NHS0026

 

Written evidence submitted by Royal College of Nursing
 

1.      Introduction 

1.1   The Royal College of Nursing (RCN) is the largest professional body and trade union for nursing staff in the world. The RCN represents around 500,000 members who are registered nurses, midwives, students, and nursing support workers.
 

1.2   The nursing profession was at the forefront of the response to the pandemic, leading innovation and quality of treatment and care, and demonstrating sophisticated levels of technical skill and competence. The pandemic has shone further light on the highly complex and safety critical standards of practice that the nursing profession works to, and this has been central to the RCN’s campaigns on staffing for safe and effective care, as well as for fair pay, terms and conditions for the nursing workforce. 
 

1.3   Members of the RCN, like all health and care staff across the UK, are exhausted. Many are experiencing the toll of years of unrelenting pressure through mental and physical ill health and burnout, which were exacerbated during the pandemic. The number one issue facing the health and social care sector in England is the workforce crisis. The UK Government must prioritise the workforce crisis to sustainably and comprehensively address backlogs and waiting times.
 

1.4   When the Committee published their March 2022 report on NHS backlogs and waiting times in England, the RCN supported the recommendations set out by the Committee, particularly their conclusion on the need for the Government to address longstanding workforce issues and ensure that the health and care workforce is supported to deal with the backlog. The RCN also agreed that the DHSC and NHSE&I need to ensure the NHS workforce is adequately supported and that its service recovery planning is integrated with its planning for staffing. The RCN are concerned that the Government's recent plans and steps taken to address the NHS waiting times and backlog do not take this recommendation into account.
 

1.5   This submission will seek to address the three main areas identified in the call for evidence:

        The design of national recovery plans;

        Implementation of the recovery plans, including the use of independent sector providers;

        Early progress made in recovering services.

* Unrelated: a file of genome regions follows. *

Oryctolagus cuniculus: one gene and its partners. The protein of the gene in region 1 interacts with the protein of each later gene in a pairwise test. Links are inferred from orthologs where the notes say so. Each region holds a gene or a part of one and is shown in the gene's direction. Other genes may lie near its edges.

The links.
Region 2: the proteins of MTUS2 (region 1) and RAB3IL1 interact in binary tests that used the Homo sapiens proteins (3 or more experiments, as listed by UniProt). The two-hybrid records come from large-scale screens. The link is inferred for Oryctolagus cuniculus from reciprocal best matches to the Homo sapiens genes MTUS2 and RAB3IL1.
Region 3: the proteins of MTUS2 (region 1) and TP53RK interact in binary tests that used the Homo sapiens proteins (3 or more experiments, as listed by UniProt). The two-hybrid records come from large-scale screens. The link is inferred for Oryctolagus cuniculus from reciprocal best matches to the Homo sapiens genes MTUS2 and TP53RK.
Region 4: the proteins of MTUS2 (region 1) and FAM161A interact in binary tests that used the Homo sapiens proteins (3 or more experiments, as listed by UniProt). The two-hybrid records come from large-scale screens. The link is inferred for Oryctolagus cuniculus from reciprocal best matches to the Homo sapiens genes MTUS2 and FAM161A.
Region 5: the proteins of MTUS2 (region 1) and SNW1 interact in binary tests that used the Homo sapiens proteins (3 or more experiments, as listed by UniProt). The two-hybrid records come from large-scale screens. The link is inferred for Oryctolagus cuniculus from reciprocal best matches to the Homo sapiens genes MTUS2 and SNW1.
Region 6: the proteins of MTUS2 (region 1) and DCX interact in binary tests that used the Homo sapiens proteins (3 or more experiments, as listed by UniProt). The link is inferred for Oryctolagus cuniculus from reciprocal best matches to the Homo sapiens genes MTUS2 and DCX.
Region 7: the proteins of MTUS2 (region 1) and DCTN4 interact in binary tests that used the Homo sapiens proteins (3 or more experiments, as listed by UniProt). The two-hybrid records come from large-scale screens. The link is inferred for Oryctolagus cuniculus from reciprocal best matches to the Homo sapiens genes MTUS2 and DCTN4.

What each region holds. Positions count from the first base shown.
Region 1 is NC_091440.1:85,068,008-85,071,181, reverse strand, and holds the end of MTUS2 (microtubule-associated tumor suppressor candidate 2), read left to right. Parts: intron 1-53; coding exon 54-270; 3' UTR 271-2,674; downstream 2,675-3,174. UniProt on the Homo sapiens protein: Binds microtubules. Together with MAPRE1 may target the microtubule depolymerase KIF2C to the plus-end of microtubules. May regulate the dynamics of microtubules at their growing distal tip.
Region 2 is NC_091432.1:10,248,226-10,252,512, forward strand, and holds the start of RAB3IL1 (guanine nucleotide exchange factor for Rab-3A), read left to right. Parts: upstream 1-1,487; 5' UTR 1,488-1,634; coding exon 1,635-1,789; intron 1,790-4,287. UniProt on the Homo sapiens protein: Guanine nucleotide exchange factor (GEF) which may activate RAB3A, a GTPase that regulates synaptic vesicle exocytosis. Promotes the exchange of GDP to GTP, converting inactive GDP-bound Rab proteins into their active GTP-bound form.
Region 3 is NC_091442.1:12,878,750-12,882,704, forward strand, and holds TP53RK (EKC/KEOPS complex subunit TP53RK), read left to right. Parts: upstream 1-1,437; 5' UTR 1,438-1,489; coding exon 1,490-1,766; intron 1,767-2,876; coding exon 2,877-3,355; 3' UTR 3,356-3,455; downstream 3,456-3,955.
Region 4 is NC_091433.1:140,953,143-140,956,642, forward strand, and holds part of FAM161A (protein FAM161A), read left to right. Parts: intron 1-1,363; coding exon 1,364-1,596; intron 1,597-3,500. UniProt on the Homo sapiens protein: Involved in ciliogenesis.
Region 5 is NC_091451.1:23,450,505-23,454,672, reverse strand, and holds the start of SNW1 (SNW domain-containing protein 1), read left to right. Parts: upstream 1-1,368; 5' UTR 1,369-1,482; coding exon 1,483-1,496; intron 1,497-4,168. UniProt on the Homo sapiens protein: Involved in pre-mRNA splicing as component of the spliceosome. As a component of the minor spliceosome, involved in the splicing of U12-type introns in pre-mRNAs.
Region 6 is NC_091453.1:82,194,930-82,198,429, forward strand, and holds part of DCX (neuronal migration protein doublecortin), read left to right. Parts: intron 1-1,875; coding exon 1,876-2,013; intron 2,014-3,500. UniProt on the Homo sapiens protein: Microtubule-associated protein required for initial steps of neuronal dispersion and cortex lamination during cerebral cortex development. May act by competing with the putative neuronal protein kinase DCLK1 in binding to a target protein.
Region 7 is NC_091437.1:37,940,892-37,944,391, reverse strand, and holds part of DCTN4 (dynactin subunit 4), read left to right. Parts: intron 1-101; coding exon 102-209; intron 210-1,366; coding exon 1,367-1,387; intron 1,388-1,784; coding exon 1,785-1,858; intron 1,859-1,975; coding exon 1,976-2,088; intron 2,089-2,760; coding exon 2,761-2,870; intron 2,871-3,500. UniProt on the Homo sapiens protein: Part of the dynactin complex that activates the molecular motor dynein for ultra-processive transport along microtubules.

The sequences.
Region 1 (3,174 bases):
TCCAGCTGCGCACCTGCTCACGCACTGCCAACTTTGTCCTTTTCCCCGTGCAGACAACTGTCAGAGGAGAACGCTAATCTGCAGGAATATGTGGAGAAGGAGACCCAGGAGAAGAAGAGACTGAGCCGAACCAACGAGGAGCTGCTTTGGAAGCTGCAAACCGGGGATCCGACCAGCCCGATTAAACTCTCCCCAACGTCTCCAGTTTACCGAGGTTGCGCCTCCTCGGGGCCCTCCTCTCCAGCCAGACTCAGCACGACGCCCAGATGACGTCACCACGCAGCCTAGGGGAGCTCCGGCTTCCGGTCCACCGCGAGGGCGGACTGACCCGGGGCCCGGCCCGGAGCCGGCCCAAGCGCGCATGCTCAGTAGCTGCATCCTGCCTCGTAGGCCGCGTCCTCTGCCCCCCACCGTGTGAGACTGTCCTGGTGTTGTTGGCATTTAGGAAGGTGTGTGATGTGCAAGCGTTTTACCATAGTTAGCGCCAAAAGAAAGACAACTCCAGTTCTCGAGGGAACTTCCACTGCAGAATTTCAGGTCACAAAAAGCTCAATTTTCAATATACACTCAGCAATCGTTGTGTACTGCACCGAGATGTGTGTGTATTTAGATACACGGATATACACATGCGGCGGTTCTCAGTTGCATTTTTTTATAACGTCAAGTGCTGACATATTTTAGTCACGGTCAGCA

2.      The design of national recovery plans
 

2.1   In the absence of measures to address the workforce crisis, national recovery plans are not going to meet their intended objectives. Aside from the report by the National Audit Office[i] that the funding allocated to the recovery plans has had its value eroded by inflation, the investment has not been accompanied by a government-funded health and care workforce plan.
 

2.2   Despite efforts made through national recovery plans, England still has growing waiting lists for treatment on the NHS, with around 7.1 million people needing treatment in 2022[ii]. This is 60% higher than prior to the pandemic and is occurring in the context of an increasing trend in registered nurse vacancies in the NHS in England of around 46,800 in 2022, and falling nursing student admissions.[iii][iv] The latest data shows there will be 2,000 fewer graduating from education in 2025 than there will be in 2024[v]. Unsustainable and often unethical international recruitment is plugging this workforce gap; 48% of new NMC joiners are internationally recruited, with the vast majority appearing to move to England.[vi]

 

Chart, bar chart

Description automatically generated

 

 

2.3   Extreme pressures on the nursing workforce are impacting nurse retention – after a decade of real terms NHS pay decrease, sustained staff shortages, low morale and a working environment deprived of investment and resources. The RCN is clear that the UK Government must address the issue of nursing retention as a priority, and that without significant improvements, the crisis facing the NHS will continue.

 

2.4   Nursing pay in publicly-funded health and care services is the only lever available to the UK Government that would have an immediate impact on retention. Nurses working in the NHS have seen salary levels cut by up 20% in real terms between 2010 and 2022.